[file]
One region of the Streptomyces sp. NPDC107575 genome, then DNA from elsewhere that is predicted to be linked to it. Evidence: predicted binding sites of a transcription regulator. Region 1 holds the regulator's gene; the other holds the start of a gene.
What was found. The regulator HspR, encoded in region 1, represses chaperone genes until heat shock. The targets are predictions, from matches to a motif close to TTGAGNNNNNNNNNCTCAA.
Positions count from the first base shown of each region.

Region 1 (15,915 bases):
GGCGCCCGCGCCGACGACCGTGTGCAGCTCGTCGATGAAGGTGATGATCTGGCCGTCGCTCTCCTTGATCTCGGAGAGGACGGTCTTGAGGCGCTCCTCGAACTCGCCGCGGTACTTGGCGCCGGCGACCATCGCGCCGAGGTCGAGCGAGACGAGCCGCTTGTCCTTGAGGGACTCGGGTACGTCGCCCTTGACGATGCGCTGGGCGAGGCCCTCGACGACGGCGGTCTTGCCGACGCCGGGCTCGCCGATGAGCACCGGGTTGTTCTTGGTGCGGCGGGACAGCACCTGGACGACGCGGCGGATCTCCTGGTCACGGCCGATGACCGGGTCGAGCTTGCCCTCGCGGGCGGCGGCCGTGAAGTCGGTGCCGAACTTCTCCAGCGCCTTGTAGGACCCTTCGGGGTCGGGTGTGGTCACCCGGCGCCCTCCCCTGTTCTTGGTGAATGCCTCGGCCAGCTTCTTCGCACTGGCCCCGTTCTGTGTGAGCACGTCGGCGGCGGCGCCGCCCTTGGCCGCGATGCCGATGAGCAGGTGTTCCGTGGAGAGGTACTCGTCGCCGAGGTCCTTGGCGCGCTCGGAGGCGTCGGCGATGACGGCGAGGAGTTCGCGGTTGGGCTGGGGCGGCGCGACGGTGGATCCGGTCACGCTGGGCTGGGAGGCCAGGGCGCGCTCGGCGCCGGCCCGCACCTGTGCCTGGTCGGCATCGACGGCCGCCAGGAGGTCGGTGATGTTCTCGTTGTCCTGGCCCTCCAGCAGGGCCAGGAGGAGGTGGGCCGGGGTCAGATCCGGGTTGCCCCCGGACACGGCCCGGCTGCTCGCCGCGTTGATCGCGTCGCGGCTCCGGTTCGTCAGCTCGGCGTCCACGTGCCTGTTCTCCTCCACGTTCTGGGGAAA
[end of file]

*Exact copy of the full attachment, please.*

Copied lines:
One region of the Streptomyces sp. NPDC107575 genome, then DNA from elsewhere that is predicted to be linked to it. Evidence: predicted binding sites of a transcription regulator. Region 1 holds the regulator's gene; the other holds the start of a gene.
What was found. The regulator HspR, encoded in region 1, represses chaperone genes until heat shock. The targets are predictions, from matches to a motif close to TTGAGNNNNNNNNNCTCAA.
Positions count from the first base shown of each region.

Region 1 (15,915 bases):
GGCGCCCGCGCCGACGACCGTGTGCAGCTCGTCGATGAAGGTGATGATCTGGCCGTCGCTCTCCTTGATCTCGGAGAGGACGGTCTTGAGGCGCTCCTCGAACTCGCCGCGGTACTTGGCGCCGGCGACCATCGCGCCGAGGTCGAGCGAGACGAGCCGCTTGTCCTTGAGGGACTCGGGTACGTCGCCCTTGACGATGCGCTGGGCGAGGCCCTCGACGACGGCGGTCTTGCCGACGCCGGGCTCGCCGATGAGCACCGGGTTGTTCTTGGTGCGGCGGGACAGCACCTGGACGACGCGGCGGATCTCCTGGTCACGGCCGATGACCGGGTCGAGCTTGCCCTCGCGGGCGGCGGCCGTGAAGTCGGTGCCGAACTTCTCCAGCGCCTTGTAGGACCCTTCGGGGTCGGGTGTGGTCACCCGGCGCCCTCCCCTGTTCTTGGTGAATGCCTCGGCCAGCTTCTTCGCACTGGCCCCGTTCTGTGTGAGCACGTCGGCGGCGGCGCCGCCCTTGGCCGCGATGCCGATGAGCAGGTGTTCCGTGGAGAGGTACTCGTCGCCGAGGTCCTTGGCGCGCTCGGAGGCGTCGGCGATGACGGCGAGGAGTTCGCGGTTGGGCTGGGGCGGCGCGACGGTGGATCCGGTCACGCTGGGCTGGGAGGCCAGGGCGCGCTCGGCGCCGGCCCGCACCTGTGCCTGGTCGGCATCGACGGCCGCCAGGAGGTCGGTGATGTTCTCGTTGTCCTGGCCCTCCAGCAGGGCCAGGAGGAGGTGGGCCGGGGTCAGATCCGGGTTGCCCCCGGACACGGCCCGGCTGCTCGCCGCGTTGATCGCGTCGCGGCTCCGGTTCGTCAGCTCGGCGTCCACGTGCCTGTTCTCCTCCACGTTCTGGGGAAA